Kenneth Branagh Mines Childhood Memories to Give 'Belfast' a Lived-In Beauty Directed by Kenneth Branagh

Starring Caitríona Balfe, Jamie Dornan, Judi Dench, Ciarán Hinds, Colin Morgan, Jude Hill
Kenneth Branagh Mines Childhood Memories to Give 'Belfast' a Lived-In Beauty Directed by Kenneth Branagh
During the Q&A following Belfast's Gala Presentation at TIFF, director and writer Kenneth Branagh was asked about the impetus for writing this script. Branagh discussed how the pandemic led him to reflect on his life, particularly his childhood. Lockdown changed his perspective and his idea of home; Belfast was the result of this introspection.

Set in 1969, Belfast tells the coming-of-age story of Buddy (Jude Hill), a nine-year-old boy living in Belfast with his older brother, Ma (Caitríona Balfe) and Pa (Jamie Dornan). As Buddy experiences the usual rites of passage young children do, the conflicts known as the Troubles start to impact daily life. As the situation becomes increasingly violent, Ma and Pa are left with the difficult decision of whether to stay or leave the only home they've ever known.

To bring his childhood to cinematic life, Branagh assembled an exceptional cast. Newcomer Hill steals the show multiple times over. His cheeky performance as Buddy is endearing, hilarious and affecting, balancing childlike wonder with a confident maturity. Balfe has earned some well-deserved early award buzz for her turn as a woman firmly rooted in her Irish culture and desperate to keep her family safe and together. Her and Dornan have a gorgeous chemistry that is on full display in Belfast's beautiful "Everlasting Love" needle-drop.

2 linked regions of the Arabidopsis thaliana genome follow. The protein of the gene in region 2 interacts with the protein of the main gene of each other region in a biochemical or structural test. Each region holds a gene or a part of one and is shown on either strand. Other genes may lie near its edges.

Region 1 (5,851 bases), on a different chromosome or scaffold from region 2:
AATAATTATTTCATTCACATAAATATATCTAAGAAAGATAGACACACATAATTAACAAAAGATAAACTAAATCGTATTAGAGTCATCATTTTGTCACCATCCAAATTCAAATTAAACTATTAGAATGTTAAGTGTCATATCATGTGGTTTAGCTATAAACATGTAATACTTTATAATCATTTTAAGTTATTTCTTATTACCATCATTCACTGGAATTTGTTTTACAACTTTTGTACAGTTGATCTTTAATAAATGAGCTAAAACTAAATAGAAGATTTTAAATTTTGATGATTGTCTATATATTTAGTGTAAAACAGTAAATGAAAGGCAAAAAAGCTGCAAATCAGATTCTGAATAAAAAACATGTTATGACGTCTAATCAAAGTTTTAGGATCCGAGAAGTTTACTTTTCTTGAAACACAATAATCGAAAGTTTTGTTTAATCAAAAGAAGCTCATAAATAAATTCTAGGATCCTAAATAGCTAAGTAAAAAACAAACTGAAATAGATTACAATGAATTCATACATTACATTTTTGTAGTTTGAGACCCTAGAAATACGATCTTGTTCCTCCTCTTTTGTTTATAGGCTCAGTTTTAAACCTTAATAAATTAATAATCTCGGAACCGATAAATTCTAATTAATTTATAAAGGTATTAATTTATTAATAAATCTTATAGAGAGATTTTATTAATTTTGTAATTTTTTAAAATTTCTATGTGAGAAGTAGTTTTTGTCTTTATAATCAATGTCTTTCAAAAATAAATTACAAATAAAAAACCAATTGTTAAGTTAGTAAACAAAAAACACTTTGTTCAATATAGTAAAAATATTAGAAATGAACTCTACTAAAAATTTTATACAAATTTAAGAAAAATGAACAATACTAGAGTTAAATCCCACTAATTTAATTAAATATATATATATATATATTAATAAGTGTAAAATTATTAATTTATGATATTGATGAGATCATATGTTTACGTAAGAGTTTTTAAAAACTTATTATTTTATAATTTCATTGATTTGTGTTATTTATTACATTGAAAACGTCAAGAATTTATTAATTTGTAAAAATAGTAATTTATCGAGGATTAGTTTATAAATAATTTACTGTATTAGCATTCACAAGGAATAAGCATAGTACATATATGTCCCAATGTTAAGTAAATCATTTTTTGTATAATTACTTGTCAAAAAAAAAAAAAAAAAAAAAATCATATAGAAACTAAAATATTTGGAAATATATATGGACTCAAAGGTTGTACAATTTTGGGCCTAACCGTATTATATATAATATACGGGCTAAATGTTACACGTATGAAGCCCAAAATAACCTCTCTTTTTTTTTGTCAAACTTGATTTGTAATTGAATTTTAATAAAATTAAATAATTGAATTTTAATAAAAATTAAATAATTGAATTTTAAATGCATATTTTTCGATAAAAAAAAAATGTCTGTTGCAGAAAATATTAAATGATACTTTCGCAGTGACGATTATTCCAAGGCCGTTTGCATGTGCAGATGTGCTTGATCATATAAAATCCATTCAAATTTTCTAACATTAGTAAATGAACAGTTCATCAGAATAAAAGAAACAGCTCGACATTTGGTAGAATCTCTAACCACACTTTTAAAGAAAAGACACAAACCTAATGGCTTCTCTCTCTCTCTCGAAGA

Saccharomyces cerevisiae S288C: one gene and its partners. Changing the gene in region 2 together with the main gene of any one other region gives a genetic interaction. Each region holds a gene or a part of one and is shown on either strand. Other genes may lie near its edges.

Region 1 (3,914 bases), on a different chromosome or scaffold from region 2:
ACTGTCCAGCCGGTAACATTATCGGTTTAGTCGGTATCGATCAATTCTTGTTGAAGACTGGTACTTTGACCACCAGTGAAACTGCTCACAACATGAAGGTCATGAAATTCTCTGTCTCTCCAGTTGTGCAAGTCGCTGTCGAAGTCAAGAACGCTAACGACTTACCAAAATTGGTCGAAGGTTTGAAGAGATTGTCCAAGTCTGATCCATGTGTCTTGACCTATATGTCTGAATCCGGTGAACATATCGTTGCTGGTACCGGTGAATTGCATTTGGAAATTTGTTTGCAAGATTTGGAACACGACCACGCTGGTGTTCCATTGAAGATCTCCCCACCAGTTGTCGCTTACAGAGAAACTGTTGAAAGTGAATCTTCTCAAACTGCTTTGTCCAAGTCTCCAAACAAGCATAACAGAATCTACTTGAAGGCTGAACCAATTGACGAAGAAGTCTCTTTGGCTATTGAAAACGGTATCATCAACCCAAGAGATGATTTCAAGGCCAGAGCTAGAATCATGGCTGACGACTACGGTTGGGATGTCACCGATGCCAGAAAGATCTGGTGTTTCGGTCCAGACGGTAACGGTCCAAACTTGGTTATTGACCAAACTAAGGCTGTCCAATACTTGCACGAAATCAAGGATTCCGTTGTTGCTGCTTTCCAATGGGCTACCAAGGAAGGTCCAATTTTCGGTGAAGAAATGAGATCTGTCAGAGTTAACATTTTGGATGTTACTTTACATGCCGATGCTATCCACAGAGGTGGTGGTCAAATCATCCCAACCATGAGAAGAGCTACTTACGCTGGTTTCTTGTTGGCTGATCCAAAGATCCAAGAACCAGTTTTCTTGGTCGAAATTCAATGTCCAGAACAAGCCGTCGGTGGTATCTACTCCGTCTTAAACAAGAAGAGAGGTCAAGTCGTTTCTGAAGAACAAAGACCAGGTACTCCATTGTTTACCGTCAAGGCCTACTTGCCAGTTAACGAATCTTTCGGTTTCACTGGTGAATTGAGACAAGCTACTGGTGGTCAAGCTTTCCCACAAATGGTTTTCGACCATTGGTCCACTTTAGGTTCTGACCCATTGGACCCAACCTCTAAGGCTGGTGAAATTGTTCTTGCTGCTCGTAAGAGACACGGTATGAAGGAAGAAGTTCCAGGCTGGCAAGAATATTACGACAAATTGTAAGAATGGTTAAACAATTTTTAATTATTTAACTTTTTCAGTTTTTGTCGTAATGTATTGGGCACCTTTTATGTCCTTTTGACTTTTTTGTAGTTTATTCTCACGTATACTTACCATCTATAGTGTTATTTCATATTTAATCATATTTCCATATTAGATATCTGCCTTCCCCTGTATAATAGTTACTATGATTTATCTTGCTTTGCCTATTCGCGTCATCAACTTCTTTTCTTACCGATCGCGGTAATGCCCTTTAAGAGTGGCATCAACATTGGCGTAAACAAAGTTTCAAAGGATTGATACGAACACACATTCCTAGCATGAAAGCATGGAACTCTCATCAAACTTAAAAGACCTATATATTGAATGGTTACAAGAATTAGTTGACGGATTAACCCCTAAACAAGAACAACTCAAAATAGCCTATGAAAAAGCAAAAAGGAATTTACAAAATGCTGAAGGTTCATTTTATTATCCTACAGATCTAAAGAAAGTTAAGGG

As great as the cast is, the MVP of Belfast is Sir Kenneth himself. From the many cinematic references to the stunning black-and-white cinematography to the impeccably chosen soundtrack (heavy on Van Morrison, naturally), it's clear Branagh poured his heart and soul into this film. Branagh builds a world he knows intimately and it shows. The streets of Belfast are warm with neighbourly affection until they're not, and the inside of Buddy's home resonates with a lived-in realism steeped in nostalgia.

The end card of the movie dedicates Belfast to those who stayed, those who left, and those whose lives were lost. In doing so, Branagh emphasizes the complexity of the challenges faced by the Northern Irish people at that time; no one decision was correct, and each option was heartbreaking in its own right. Perhaps the greatest achievement of Belfast is that it's specific in its context, but its impact can be felt by all. It's a truly wonderful and moving film that may be Branagh's masterpiece. (Focus)